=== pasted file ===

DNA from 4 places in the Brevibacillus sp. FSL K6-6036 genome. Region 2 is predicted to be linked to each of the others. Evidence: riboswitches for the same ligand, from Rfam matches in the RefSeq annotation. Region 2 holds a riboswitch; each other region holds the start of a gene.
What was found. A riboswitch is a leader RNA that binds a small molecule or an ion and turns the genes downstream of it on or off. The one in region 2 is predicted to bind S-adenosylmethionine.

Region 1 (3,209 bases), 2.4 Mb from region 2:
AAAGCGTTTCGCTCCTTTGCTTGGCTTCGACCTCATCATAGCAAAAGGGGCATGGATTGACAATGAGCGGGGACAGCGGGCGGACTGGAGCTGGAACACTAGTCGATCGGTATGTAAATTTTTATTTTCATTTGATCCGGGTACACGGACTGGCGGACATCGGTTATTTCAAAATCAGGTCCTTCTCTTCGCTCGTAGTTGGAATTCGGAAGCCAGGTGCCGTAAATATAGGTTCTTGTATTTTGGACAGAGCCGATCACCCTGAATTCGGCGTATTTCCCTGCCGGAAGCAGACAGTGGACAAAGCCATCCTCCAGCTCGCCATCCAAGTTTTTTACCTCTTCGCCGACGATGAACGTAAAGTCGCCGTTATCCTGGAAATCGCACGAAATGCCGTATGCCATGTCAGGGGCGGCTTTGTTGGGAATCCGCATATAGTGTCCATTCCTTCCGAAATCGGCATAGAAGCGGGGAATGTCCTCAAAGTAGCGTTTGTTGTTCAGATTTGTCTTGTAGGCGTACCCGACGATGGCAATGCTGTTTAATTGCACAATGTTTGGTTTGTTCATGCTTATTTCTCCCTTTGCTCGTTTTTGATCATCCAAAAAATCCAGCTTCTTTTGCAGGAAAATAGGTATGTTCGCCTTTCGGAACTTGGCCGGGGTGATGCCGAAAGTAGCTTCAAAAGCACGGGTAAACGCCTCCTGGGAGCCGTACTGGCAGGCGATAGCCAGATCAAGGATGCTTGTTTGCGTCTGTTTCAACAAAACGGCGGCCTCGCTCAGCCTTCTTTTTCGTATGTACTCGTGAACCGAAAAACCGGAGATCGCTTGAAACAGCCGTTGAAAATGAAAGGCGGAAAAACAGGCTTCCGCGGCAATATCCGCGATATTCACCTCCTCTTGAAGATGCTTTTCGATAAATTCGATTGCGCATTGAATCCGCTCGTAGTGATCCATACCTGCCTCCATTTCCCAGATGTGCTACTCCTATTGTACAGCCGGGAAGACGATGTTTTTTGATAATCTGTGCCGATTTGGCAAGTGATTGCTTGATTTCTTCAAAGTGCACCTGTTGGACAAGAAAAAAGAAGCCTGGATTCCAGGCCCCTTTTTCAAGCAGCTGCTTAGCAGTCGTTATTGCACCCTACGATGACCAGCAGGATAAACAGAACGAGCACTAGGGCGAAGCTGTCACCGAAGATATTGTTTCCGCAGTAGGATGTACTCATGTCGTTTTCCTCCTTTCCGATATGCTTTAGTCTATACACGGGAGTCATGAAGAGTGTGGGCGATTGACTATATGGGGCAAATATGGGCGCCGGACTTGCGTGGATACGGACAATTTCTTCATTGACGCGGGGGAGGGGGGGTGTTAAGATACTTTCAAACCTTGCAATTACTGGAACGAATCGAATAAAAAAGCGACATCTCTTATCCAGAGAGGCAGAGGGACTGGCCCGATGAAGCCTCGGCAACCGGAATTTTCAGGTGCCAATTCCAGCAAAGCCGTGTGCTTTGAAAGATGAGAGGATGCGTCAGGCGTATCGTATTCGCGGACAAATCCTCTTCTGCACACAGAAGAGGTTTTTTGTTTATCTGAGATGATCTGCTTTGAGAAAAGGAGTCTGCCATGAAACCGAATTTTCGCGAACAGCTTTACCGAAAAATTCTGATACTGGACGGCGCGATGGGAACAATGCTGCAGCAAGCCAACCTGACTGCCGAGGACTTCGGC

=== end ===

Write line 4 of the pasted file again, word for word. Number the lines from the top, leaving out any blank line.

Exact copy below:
AAAGCGTTTCGCTCCTTTGCTTGGCTTCGACCTCATCATAGCAAAAGGGGCATGGATTGACAATGAGCGGGGACAGCGGGCGGACTGGAGCTGGAACACTAGTCGATCGGTATGTAAATTTTTATTTTCATTTGATCCGGGTACACGGACTGGCGGACATCGGTTATTTCAAAATCAGGTCCTTCTCTTCGCTCGTAGTTGGAATTCGGAAGCCAGGTGCCGTAAATATAGGTTCTTGTATTTTGGACAGAGCCGATCACCCTGAATTCGGCGTATTTCCCTGCCGGAAGCAGACAGTGGACAAAGCCATCCTCCAGCTCGCCATCCAAGTTTTTTACCTCTTCGCCGACGATGAACGTAAAGTCGCCGTTATCCTGGAAATCGCACGAAATGCCGTATGCCATGTCAGGGGCGGCTTTGTTGGGAATCCGCATATAGTGTCCATTCCTTCCGAAATCGGCATAGAAGCGGGGAATGTCCTCAAAGTAGCGTTTGTTGTTCAGATTTGTCTTGTAGGCGTACCCGACGATGGCAATGCTGTTTAATTGCACAATGTTTGGTTTGTTCATGCTTATTTCTCCCTTTGCTCGTTTTTGATCATCCAAAAAATCCAGCTTCTTTTGCAGGAAAATAGGTATGTTCGCCTTTCGGAACTTGGCCGGGGTGATGCCGAAAGTAGCTTCAAAAGCACGGGTAAACGCCTCCTGGGAGCCGTACTGGCAGGCGATAGCCAGATCAAGGATGCTTGTTTGCGTCTGTTTCAACAAAACGGCGGCCTCGCTCAGCCTTCTTTTTCGTATGTACTCGTGAACCGAAAAACCGGAGATCGCTTGAAACAGCCGTTGAAAATGAAAGGCGGAAAAACAGGCTTCCGCGGCAATATCCGCGATATTCACCTCCTCTTGAAGATGCTTTTCGATAAATTCGATTGCGCATTGAATCCGCTCGTAGTGATCCATACCTGCCTCCATTTCCCAGATGTGCTACTCCTATTGTACAGCCGGGAAGACGATGTTTTTTGATAATCTGTGCCGATTTGGCAAGTGATTGCTTGATTTCTTCAAAGTGCACCTGTTGGACAAGAAAAAAGAAGCCTGGATTCCAGGCCCCTTTTTCAAGCAGCTGCTTAGCAGTCGTTATTGCACCCTACGATGACCAGCAGGATAAACAGAACGAGCACTAGGGCGAAGCTGTCACCGAAGATATTGTTTCCGCAGTAGGATGTACTCATGTCGTTTTCCTCCTTTCCGATATGCTTTAGTCTATACACGGGAGTCATGAAGAGTGTGGGCGATTGACTATATGGGGCAAATATGGGCGCCGGACTTGCGTGGATACGGACAATTTCTTCATTGACGCGGGGGAGGGGGGGTGTTAAGATACTTTCAAACCTTGCAATTACTGGAACGAATCGAATAAAAAAGCGACATCTCTTATCCAGAGAGGCAGAGGGACTGGCCCGATGAAGCCTCGGCAACCGGAATTTTCAGGTGCCAATTCCAGCAAAGCCGTGTGCTTTGAAAGATGAGAGGATGCGTCAGGCGTATCGTATTCGCGGACAAATCCTCTTCTGCACACAGAAGAGGTTTTTTGTTTATCTGAGATGATCTGCTTTGAGAAAAGGAGTCTGCCATGAAACCGAATTTTCGCGAACAGCTTTACCGAAAAATTCTGATACTGGACGGCGCGATGGGAACAATGCTGCAGCAAGCCAACCTGACTGCCGAGGACTTCGGC